• The presentation aspects must be applied manually to every table on the site.

While simple, this example demonstrates intermingling of code with presentation attributes. Imagine that the results were in nested tables just to create borders and menus, and there were different presentation attributes per column... the code would begin to get quite hairy. A cleaner alternative is:

<style type="text/css">
#results {
   border: 1px solid #000;
   width: 400px;
}
#results td {
   border: 1px inset #000;
   vertical-align: top;
}
td.username {
   background-color: #ffc;
}
td.notes {
   color: gray;
}
</style>
<?php
echo "<table id=\"results\">";
while ($row = mysql_fetch_assoc($result)) {
   echo "<tr>";
   echo "<td class=\"username\">$row['username']</td>";
   echo "<td>$row['firstname']</td>";
   echo "<td>$row['lastname']</td>";
   echo "<td class=\"notes\">$row['notes']</td>";
   echo "</tr>";
}
echo "</table>";
?>

While this shows only the CSS in a <style> block for convenience, it demonstrates that to change the look of the table and the alignment of the table cell content or font settings, not a single line of PHP would need to be touched. A rudimentary example, to be sure, but the point is clear: The more complex the business logic, the more benefit to the application logic in not having inline presentation information.

The Problem

The benefit of technologies such as PHP or even Classic ASP is that the Web programmer has full control over the UI code being produced—an advantage that shouldn't be undervalued. Upkeep and maintenance of an application's user interface can get difficult in a team environment, where it is possible that the UI code was not written by the programmer. In these cases, communication and simple iterations of review are critical. Obviously, these are business procedures as opposed to a coding technique, but these critical processes often do not happen.

The problem is, in today's world there are many newer products and technologies gaining wide acceptance, which make reviews and UI development involvement in the backend phases harder than ever. For complex business applications, scripting languages like those discussed so far have fallen out of favor in some circles because the framework itself doesn't impose layered application architectures. The onus is on the programmers to follow structured design patterns that enforce good programming practices. Older tools such as PHP and ColdFusion were often more accessible to UI designers or developers than some of the newer technologies.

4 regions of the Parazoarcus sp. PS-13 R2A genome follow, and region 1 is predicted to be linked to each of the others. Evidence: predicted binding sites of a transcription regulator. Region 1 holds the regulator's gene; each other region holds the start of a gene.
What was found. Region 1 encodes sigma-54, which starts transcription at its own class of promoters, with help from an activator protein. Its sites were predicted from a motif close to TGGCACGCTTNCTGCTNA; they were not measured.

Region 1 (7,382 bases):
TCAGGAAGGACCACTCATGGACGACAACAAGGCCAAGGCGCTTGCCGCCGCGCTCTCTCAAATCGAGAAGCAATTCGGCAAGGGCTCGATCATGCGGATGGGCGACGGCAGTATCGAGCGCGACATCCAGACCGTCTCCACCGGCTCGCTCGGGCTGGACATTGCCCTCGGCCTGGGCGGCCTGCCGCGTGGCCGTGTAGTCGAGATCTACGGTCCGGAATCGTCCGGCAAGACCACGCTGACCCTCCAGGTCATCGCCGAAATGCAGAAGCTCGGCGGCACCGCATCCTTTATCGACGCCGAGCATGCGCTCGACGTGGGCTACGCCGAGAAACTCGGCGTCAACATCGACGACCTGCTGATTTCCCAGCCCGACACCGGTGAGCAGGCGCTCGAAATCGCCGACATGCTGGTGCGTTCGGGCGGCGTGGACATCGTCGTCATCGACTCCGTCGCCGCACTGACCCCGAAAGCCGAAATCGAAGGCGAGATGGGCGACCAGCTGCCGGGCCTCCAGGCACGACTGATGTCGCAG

The fundamental problem remains, or has even gotten worse, in most new server-side coding environments. It can apply whether it is inline server-side scripting such as PHP or Classic ASP, or now ASP.NET, which has a layered approach that attempts to separate business logic and backend code. It can also come up where XSLT is being used to generate XHTML or HTML from XML.

So, what is this fundamental problem? While the software engineers were building with more mature and tiered backend to front-end environments such as Java, ASP.NET, or XML/XSLT, the front-end designers and developers don't know the front-end portions of these software environments—and frequently never will.

Typically the front-end portions of these software platforms just output the same bad legacy nonstandard code for the front end that they always have. The challenge is in pushing Web standards into the front end of these applications.

Beware Server-Generated Code

Some more modern application environments have features designed to help remove the "burden" of generating HTML or other UI code from the application developers' plate. The concept is that HTML (or XHTML) can be easily abstracted and then dynamically generated by commands passed into the programming language of the tool kit. These are usually properties assigned to data sets being returned from database queries, or other similar structures that control the dynamic output.

The problem with this is that both the design and the ultimate code that is outputted are largely at the mercy of the writers of the software framework that abstracts and generates the code. Success also depends on the level of effort put in by the programmer to exploit whatever UI features are available. Different frameworks have different levels of quality. Authors will need to "view-source" and actually observe how the markup code is structured when it is output as opposed to just how it looks, because the markup is dynamically generated.

Nothing can replace the human element in most cases. It just takes that extra step of seeing what the code is doing and figuring out how to mold it. Sometimes there are things that can be done; sometimes there aren't. Having made it this far into this book, it should be obvious that getting the front end standards-compliant can be a significant benefit.